Drunk driving in Finland
Committing a drunk-driving offence
According to the Finnish criminal law, the driver of a motor vehicle commits a drunk-driving offence if their blood alcohol level during or immediately after driving is a minimum 0.5 per mille, or if a breath test shows a minimum of 0.22 mg of alcohol per liter of exhaled air. The limit for aggravated drunk driving is 1.2 per mille or 0.53 mg, respectively.
Drunk driving is an offence punishable by a fine or a maximum of six months of imprisonment. Aggravated drunk driving is punishable by a minimum of sixty unit-fines or a maximum of two years of imprisonment. If the driver has also committed negligent bodily injury or negligent homicide, the punishment will be more severe. Authorities can also withdraw the offender’s right to drive and detain their driving license either temporarily or permanently. The offender may also lose their right to receive traffic and car insurance payments. The offender is liable for all investigation and court fees as well as for the insurance payments paid by the insurance company to third parties and for the damage inflicted to passengers traveling with the offender.
Drunk driving in road traffic
In Finland, alcohol plays a part in about one in four fatal traffic accidents and in about one in nine accidents leading to injuries. Yearly, some 80 people are killed and 900 people injured due to drunk driving.
The accident risk increases rapidly as the blood alcohol level rises. Clinical tests have demonstrated that drivers’ ability to divide their attention and to monitor moving targets is already impeded when their blood alcohol level surpasses 0.2 per mille. On average, the risk is three times as high when the blood alcohol level is 0.8 per mille and forty times as high when it surpasses 1.5 per mille.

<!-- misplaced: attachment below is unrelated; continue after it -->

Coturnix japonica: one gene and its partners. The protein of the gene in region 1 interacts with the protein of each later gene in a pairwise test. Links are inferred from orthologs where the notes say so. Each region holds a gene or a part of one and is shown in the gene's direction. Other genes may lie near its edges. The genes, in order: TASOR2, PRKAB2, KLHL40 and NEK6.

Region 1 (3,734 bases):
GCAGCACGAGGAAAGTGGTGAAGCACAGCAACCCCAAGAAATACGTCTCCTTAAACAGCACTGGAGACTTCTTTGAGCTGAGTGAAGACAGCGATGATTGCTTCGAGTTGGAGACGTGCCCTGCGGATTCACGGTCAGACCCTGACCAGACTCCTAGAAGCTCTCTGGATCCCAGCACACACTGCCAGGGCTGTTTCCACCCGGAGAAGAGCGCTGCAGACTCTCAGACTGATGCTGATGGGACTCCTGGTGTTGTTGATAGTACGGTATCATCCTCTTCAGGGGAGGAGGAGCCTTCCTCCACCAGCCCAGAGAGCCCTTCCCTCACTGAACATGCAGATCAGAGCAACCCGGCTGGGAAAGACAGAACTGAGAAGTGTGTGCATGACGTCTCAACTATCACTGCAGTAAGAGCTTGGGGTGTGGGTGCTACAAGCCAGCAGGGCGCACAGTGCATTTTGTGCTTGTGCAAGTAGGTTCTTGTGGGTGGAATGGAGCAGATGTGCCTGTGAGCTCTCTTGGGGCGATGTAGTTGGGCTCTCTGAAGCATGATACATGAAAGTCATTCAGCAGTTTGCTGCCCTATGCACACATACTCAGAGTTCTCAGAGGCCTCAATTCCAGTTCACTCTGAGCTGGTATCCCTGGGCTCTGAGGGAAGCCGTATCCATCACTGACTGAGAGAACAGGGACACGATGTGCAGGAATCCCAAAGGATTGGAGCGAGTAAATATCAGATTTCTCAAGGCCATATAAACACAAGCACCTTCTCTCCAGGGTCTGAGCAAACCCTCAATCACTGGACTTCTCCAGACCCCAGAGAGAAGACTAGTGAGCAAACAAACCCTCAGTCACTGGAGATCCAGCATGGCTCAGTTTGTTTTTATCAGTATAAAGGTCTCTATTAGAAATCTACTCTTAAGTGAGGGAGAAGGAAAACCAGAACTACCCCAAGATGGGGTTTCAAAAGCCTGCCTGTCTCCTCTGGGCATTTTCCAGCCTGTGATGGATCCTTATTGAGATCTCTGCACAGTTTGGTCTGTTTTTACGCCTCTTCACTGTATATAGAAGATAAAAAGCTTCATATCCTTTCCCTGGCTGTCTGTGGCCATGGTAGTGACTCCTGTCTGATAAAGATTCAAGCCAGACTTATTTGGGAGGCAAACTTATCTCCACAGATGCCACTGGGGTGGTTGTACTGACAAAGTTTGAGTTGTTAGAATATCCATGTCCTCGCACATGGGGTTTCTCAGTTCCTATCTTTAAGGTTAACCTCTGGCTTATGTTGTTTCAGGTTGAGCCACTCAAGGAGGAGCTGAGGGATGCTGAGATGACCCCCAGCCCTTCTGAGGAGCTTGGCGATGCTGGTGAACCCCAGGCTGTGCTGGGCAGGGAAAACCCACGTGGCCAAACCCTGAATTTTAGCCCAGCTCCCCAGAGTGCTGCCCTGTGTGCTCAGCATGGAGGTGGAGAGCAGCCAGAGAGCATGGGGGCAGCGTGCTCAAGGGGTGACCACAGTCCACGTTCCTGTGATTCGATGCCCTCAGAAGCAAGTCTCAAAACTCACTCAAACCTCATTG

According to roadside investigations, every 800th driver commits a drunk driving offence and every 180th driver has an amount of alcohol in their blood that is below the legal limit.
Every year over 20,000 drunk drivers are caught. Over half of them commit aggravated drunk driving. According to a survey conducted by the Finnish Road Safety Council, Finns consider drunk driving to be the most serious traffic offense.
A drunk driver’s profile
Of the drunk drivers that are caught, over half are heavy drinkers and a third have a diagnosed substance addiction. Half of first-time offenders will commit drunk driving again, and about half of all drunk drivers are re-offenders. The risk of a re-offender to commit drunk driving after being caught is 3 to 5 times higher than that of a first-time offender. In recent years, apprehended drunk drivers have been offered low-threshold help in order to make a rapid intervention. One effective method to prevent drunk driving is an alcolock. Instead of having their right to drive withdrawn completely, a drunk-driving offender can ask for a monitored right to drive with a vehicle with an alcolock.
Planning officer, the Finnish Road Safety Council